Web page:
Landmannalaugar is a breathtaking, out-of-this-world area, located in the heart of Iceland’s Southern Highlands. The color palette of this vast, untouched region looks like an alien planet and if you spend enough time here, you might even forget that you are on Earth and not somewhere else in the universe. This beloved location was formed approximately 10 000 years ago during the last major Ice Age.
Throughout the summer, Landmannalaugar is one of the most popular places for hiking – either for a day or several – and for natural hot spring bathing. If you want to go there, know that a moderate fitness and stamina is required, but countless rewards will be offered by this otherworldly gem of nature. However, note that the area is not accessible during the winter season. Usually the roads to get there are open from mid-June to mid-September.
You can drive from Reykjavík to Landmannalaugar (around 3 hours), but the road trip will require you to rent a four-wheel-drive vehicle. If you’d rather not drive, you can explore tours to Landmannalaugar or take a bus from Reykavík. If you decide to drive there, know that the area can be reached by car in one of two ways. The quickest is driving through West Iceland, either via Selfoss or Þingvellir National Park. A longer but more scenic route would take you along the South Coast of Iceland. This is Iceland’s most popular sightseeing route, aside from the Golden Circle, due to the many beautiful sites of the area. Know that it is entirely up to the Icelandic Road Authority to decide when these roads open depending on weather conditions and how the roads are holding up after the winter.
If you decide to go by bus, there are several bus companies that have routes from Reykjavík to Landmannalaugar. In general, buses run from early to mid-June through early September. It costs around 7,500 ISK for a one-way bus trip from Reykjavík to Landmannalaugar. The trip is approximately 4 hours, one way. To get from Reykjavík to Landmannalaugar by bus, it takes just over four hours, one way.
Landmannalaugar can either be the beginning or the end of many hikes in the Nature Reserve Fjallabak. The most famous (and long) trail is Laugavegur, which runs from Landmannalaugar to Þórsmörk, ‘the Valley of Thor’ (approximately 55km), ending at the beautiful Skógafoss waterfall. The surrounding area of Landmannalaugar is dotted with unbelievably beautiful hiking trails, both short and long. The mountains are split with gullies and gorges in multiple colours. One of the most incredible features of Landmannalaugar are the colorful rhyolite mountains. Rhyolite is a type of volcanic rock that is made of quartz and silica, giving the mountains green and pink colors. Minerals such as iron and sulphur add extra color to the mountains. Brennisteinsalda, also called the Sulphur Wave, is a very good example of this.
For one-day visitors, the most popular hiking trails in Landmannalaugar are the Laugahringur trail, the Brennisteinsalda volcano, the Bláhnúkur mountain, and the Suðurnámur mountain ridge. There are other hiking trails, but many of them are more difficult, longer, and require more time for preparation as well as better gear. There is also the longest one, the Laugavegur hiking trail that goes to Þórsmörk: 55 kilometers long and takes about three to four days.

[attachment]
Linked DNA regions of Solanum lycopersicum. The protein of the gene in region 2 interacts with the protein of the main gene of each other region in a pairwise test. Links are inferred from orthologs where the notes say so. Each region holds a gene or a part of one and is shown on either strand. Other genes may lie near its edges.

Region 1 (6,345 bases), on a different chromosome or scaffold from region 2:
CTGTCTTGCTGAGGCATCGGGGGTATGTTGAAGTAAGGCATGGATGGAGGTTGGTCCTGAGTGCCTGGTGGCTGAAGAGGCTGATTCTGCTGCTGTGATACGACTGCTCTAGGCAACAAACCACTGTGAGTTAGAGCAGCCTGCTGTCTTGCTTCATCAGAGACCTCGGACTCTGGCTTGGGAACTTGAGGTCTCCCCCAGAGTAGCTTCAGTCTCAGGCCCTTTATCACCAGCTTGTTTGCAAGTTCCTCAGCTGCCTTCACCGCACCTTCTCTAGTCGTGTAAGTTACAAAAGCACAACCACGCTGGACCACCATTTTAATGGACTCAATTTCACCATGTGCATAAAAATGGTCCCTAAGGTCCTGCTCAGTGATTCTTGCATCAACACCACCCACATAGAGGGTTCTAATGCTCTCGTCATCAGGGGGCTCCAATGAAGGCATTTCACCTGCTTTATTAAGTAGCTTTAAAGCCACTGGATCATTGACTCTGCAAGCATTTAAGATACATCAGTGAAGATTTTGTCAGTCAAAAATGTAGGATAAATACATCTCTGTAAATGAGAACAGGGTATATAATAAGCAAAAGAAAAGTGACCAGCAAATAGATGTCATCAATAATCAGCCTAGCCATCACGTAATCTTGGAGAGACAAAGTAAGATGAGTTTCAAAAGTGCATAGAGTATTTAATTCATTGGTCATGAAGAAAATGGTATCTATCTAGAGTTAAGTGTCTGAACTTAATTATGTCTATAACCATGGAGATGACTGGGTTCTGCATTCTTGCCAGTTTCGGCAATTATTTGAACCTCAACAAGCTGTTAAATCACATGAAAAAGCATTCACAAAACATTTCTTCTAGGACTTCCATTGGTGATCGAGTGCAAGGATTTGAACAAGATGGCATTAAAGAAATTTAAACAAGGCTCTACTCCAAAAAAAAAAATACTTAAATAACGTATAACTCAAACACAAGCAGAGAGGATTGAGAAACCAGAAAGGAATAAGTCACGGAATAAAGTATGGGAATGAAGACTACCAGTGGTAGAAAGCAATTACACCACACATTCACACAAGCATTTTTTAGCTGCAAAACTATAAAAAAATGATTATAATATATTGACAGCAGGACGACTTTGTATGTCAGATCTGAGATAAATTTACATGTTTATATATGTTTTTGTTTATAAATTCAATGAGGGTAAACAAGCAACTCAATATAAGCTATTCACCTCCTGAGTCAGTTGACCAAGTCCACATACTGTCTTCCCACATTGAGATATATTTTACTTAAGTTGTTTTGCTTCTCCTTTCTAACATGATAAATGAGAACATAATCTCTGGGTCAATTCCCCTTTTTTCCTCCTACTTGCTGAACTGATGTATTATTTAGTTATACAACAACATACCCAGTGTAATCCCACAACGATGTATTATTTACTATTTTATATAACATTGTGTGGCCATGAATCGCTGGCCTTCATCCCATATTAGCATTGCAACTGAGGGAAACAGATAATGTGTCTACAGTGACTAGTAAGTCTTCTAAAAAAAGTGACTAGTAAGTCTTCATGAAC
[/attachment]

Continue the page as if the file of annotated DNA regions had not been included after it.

If you want to enjoy a short hike while discovering many of the highlights of the area, the Laugahraun hike is a great place to start. You can go through the lava field, pass by the multicoloured Brennistensalda and Bláhnúkur mountains and head down a small canyon in less than 2 hours, and then get back to your starting point.
Mount Brennisteinsalda, also called the Sulphur Wave, is immediately recognizable due to its particular colors. It’s slopes of yellow sulphur and red iron are splattered with spots of blue ash. The base is surrounded by black lava with green grasses and luminous moss. This hike is an extension of the Laugahraun loop in reverse, but instead of walking around the base of the mountain, the hike goes over the top.
Bláhnúkur mountain, also called the Blue Peak, is the most challenging hike of this Landmannalaugar one day-hike list. You’ll be greatly rewarded with an amazing view above everything else. This blue mountain is covered in volcanic ash. Note that the path is steep with a lot of small rocks. You’ll also have to cross a small river.
While you go there, you can also stop at Háifoss, the “High Waterfall”, which is the third tallest one in Iceland. From here you will be able to see the notorious Hekla volcano, which has erupted over twenty times since the first settlement was founded in Iceland.
Once you’ll be near Landmannalaugar, you can stop at Sigöldugljúfur, the “Valley of Tears”. The name originates from the numerous waterfalls, which are located here. Originally, this canyon was a riverbed, but once the Sigala hydroelectric station became operational, the surrounding landscape changed drastically, and nowadays this picturesque canyon functions as a memento of bygone days.